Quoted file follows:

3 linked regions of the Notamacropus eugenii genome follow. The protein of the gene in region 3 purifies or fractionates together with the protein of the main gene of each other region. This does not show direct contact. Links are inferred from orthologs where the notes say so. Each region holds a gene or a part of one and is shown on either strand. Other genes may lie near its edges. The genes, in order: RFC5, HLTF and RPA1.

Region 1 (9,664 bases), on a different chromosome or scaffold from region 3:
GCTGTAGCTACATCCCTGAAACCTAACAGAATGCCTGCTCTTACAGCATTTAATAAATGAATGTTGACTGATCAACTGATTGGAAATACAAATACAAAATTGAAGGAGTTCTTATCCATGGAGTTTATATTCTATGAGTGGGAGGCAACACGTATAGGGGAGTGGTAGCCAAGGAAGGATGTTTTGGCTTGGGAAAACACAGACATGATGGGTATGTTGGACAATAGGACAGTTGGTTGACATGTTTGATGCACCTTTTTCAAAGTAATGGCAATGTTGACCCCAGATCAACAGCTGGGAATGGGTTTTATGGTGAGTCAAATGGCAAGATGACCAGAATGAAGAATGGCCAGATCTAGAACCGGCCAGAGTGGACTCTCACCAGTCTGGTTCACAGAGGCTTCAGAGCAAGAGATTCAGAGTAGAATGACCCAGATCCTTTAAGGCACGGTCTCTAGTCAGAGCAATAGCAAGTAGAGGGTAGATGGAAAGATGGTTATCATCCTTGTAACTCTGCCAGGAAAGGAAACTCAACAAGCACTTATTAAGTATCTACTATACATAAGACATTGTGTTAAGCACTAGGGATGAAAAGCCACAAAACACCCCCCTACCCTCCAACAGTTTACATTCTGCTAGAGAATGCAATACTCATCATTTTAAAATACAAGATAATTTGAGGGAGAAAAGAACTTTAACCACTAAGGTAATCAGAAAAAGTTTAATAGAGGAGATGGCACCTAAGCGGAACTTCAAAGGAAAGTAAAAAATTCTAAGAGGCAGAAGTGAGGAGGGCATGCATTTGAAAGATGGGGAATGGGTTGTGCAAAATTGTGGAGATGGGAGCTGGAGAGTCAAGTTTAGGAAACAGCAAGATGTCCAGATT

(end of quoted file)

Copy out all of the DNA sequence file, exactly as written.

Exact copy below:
3 linked regions of the Notamacropus eugenii genome follow. The protein of the gene in region 3 purifies or fractionates together with the protein of the main gene of each other region. This does not show direct contact. Links are inferred from orthologs where the notes say so. Each region holds a gene or a part of one and is shown on either strand. Other genes may lie near its edges. The genes, in order: RFC5, HLTF and RPA1.

Region 1 (9,664 bases), on a different chromosome or scaffold from region 3:
GCTGTAGCTACATCCCTGAAACCTAACAGAATGCCTGCTCTTACAGCATTTAATAAATGAATGTTGACTGATCAACTGATTGGAAATACAAATACAAAATTGAAGGAGTTCTTATCCATGGAGTTTATATTCTATGAGTGGGAGGCAACACGTATAGGGGAGTGGTAGCCAAGGAAGGATGTTTTGGCTTGGGAAAACACAGACATGATGGGTATGTTGGACAATAGGACAGTTGGTTGACATGTTTGATGCACCTTTTTCAAAGTAATGGCAATGTTGACCCCAGATCAACAGCTGGGAATGGGTTTTATGGTGAGTCAAATGGCAAGATGACCAGAATGAAGAATGGCCAGATCTAGAACCGGCCAGAGTGGACTCTCACCAGTCTGGTTCACAGAGGCTTCAGAGCAAGAGATTCAGAGTAGAATGACCCAGATCCTTTAAGGCACGGTCTCTAGTCAGAGCAATAGCAAGTAGAGGGTAGATGGAAAGATGGTTATCATCCTTGTAACTCTGCCAGGAAAGGAAACTCAACAAGCACTTATTAAGTATCTACTATACATAAGACATTGTGTTAAGCACTAGGGATGAAAAGCCACAAAACACCCCCCTACCCTCCAACAGTTTACATTCTGCTAGAGAATGCAATACTCATCATTTTAAAATACAAGATAATTTGAGGGAGAAAAGAACTTTAACCACTAAGGTAATCAGAAAAAGTTTAATAGAGGAGATGGCACCTAAGCGGAACTTCAAAGGAAAGTAAAAAATTCTAAGAGGCAGAAGTGAGGAGGGCATGCATTTGAAAGATGGGGAATGGGTTGTGCAAAATTGTGGAGATGGGAGCTGGAGAGTCAAGTTTAGGAAACAGCAAGATGTCCAGATT